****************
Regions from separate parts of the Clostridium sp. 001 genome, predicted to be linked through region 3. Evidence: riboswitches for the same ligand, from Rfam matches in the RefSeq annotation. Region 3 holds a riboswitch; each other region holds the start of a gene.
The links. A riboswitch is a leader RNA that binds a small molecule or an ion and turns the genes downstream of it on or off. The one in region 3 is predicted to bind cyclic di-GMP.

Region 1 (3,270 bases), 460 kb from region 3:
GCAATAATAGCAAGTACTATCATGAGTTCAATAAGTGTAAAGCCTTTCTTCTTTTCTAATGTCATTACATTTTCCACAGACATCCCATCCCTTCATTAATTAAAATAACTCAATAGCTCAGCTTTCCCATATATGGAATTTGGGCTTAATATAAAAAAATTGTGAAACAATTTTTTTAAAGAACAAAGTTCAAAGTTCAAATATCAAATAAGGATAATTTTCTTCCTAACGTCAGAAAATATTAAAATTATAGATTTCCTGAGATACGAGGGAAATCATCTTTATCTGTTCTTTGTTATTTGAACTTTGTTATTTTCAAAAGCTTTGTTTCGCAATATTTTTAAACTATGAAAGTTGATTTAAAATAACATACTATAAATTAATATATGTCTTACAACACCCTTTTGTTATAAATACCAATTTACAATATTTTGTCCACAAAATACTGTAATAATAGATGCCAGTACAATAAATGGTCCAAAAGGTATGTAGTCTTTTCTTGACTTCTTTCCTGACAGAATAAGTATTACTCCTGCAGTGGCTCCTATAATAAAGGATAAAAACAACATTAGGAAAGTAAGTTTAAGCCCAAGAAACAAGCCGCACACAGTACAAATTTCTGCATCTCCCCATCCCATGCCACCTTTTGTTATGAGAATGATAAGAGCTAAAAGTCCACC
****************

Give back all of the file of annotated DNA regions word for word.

Regions from separate parts of the Clostridium sp. 001 genome, predicted to be linked through region 3. Evidence: riboswitches for the same ligand, from Rfam matches in the RefSeq annotation. Region 3 holds a riboswitch; each other region holds the start of a gene.
The links. A riboswitch is a leader RNA that binds a small molecule or an ion and turns the genes downstream of it on or off. The one in region 3 is predicted to bind cyclic di-GMP.

Region 1 (3,270 bases), 460 kb from region 3:
GCAATAATAGCAAGTACTATCATGAGTTCAATAAGTGTAAAGCCTTTCTTCTTTTCTAATGTCATTACATTTTCCACAGACATCCCATCCCTTCATTAATTAAAATAACTCAATAGCTCAGCTTTCCCATATATGGAATTTGGGCTTAATATAAAAAAATTGTGAAACAATTTTTTTAAAGAACAAAGTTCAAAGTTCAAATATCAAATAAGGATAATTTTCTTCCTAACGTCAGAAAATATTAAAATTATAGATTTCCTGAGATACGAGGGAAATCATCTTTATCTGTTCTTTGTTATTTGAACTTTGTTATTTTCAAAAGCTTTGTTTCGCAATATTTTTAAACTATGAAAGTTGATTTAAAATAACATACTATAAATTAATATATGTCTTACAACACCCTTTTGTTATAAATACCAATTTACAATATTTTGTCCACAAAATACTGTAATAATAGATGCCAGTACAATAAATGGTCCAAAAGGTATGTAGTCTTTTCTTGACTTCTTTCCTGACAGAATAAGTATTACTCCTGCAGTGGCTCCTATAATAAAGGATAAAAACAACATTAGGAAAGTAAGTTTAAGCCCAAGAAACAAGCCGCACACAGTACAAATTTCTGCATCTCCCCATCCCATGCCACCTTTTGTTATGAGAATGATAAGAGCTAAAAGTCCACC